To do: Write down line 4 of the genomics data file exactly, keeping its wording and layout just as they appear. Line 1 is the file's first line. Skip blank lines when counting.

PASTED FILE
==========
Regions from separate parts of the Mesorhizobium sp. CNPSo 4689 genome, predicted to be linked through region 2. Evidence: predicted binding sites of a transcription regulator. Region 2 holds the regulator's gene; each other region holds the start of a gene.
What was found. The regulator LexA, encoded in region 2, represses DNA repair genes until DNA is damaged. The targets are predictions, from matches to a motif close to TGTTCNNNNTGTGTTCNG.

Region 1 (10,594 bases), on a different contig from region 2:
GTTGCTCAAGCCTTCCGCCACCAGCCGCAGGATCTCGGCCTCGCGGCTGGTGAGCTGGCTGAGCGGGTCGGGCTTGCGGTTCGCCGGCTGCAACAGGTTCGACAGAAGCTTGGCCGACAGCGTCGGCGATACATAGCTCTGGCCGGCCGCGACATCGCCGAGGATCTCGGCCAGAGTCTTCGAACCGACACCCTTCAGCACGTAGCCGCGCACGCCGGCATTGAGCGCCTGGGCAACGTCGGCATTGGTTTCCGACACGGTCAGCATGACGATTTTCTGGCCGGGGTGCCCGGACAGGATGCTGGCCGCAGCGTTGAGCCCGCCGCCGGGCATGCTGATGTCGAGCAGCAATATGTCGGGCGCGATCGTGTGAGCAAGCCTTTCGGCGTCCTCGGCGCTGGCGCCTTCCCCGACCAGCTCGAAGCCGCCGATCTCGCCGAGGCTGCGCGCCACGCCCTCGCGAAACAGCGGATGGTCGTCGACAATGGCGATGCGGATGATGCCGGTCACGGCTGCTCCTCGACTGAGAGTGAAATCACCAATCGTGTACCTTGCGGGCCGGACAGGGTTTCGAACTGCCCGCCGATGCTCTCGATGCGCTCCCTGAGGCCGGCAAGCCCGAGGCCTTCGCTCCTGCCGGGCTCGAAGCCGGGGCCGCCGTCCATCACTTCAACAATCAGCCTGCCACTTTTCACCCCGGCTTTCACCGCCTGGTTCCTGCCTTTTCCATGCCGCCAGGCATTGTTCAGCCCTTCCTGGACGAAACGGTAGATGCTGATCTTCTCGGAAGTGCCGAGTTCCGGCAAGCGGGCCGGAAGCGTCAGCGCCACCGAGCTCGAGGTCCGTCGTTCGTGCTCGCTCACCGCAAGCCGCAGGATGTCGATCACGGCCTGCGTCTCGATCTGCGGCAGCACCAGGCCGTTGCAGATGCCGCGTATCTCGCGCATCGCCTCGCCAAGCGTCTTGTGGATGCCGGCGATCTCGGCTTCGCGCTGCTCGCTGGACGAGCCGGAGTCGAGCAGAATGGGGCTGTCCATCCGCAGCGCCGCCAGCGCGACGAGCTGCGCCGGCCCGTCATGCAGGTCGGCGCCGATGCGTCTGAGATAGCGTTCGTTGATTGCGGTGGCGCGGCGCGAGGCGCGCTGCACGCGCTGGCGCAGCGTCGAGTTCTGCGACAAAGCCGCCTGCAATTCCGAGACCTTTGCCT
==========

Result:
GTTGCTCAAGCCTTCCGCCACCAGCCGCAGGATCTCGGCCTCGCGGCTGGTGAGCTGGCTGAGCGGGTCGGGCTTGCGGTTCGCCGGCTGCAACAGGTTCGACAGAAGCTTGGCCGACAGCGTCGGCGATACATAGCTCTGGCCGGCCGCGACATCGCCGAGGATCTCGGCCAGAGTCTTCGAACCGACACCCTTCAGCACGTAGCCGCGCACGCCGGCATTGAGCGCCTGGGCAACGTCGGCATTGGTTTCCGACACGGTCAGCATGACGATTTTCTGGCCGGGGTGCCCGGACAGGATGCTGGCCGCAGCGTTGAGCCCGCCGCCGGGCATGCTGATGTCGAGCAGCAATATGTCGGGCGCGATCGTGTGAGCAAGCCTTTCGGCGTCCTCGGCGCTGGCGCCTTCCCCGACCAGCTCGAAGCCGCCGATCTCGCCGAGGCTGCGCGCCACGCCCTCGCGAAACAGCGGATGGTCGTCGACAATGGCGATGCGGATGATGCCGGTCACGGCTGCTCCTCGACTGAGAGTGAAATCACCAATCGTGTACCTTGCGGGCCGGACAGGGTTTCGAACTGCCCGCCGATGCTCTCGATGCGCTCCCTGAGGCCGGCAAGCCCGAGGCCTTCGCTCCTGCCGGGCTCGAAGCCGGGGCCGCCGTCCATCACTTCAACAATCAGCCTGCCACTTTTCACCCCGGCTTTCACCGCCTGGTTCCTGCCTTTTCCATGCCGCCAGGCATTGTTCAGCCCTTCCTGGACGAAACGGTAGATGCTGATCTTCTCGGAAGTGCCGAGTTCCGGCAAGCGGGCCGGAAGCGTCAGCGCCACCGAGCTCGAGGTCCGTCGTTCGTGCTCGCTCACCGCAAGCCGCAGGATGTCGATCACGGCCTGCGTCTCGATCTGCGGCAGCACCAGGCCGTTGCAGATGCCGCGTATCTCGCGCATCGCCTCGCCAAGCGTCTTGTGGATGCCGGCGATCTCGGCTTCGCGCTGCTCGCTGGACGAGCCGGAGTCGAGCAGAATGGGGCTGTCCATCCGCAGCGCCGCCAGCGCGACGAGCTGCGCCGGCCCGTCATGCAGGTCGGCGCCGATGCGTCTGAGATAGCGTTCGTTGATTGCGGTGGCGCGGCGCGAGGCGCGCTGCACGCGCTGGCGCAGCGTCGAGTTCTGCGACAAAGCCGCCTGCAATTCCGAGACCTTTGCCT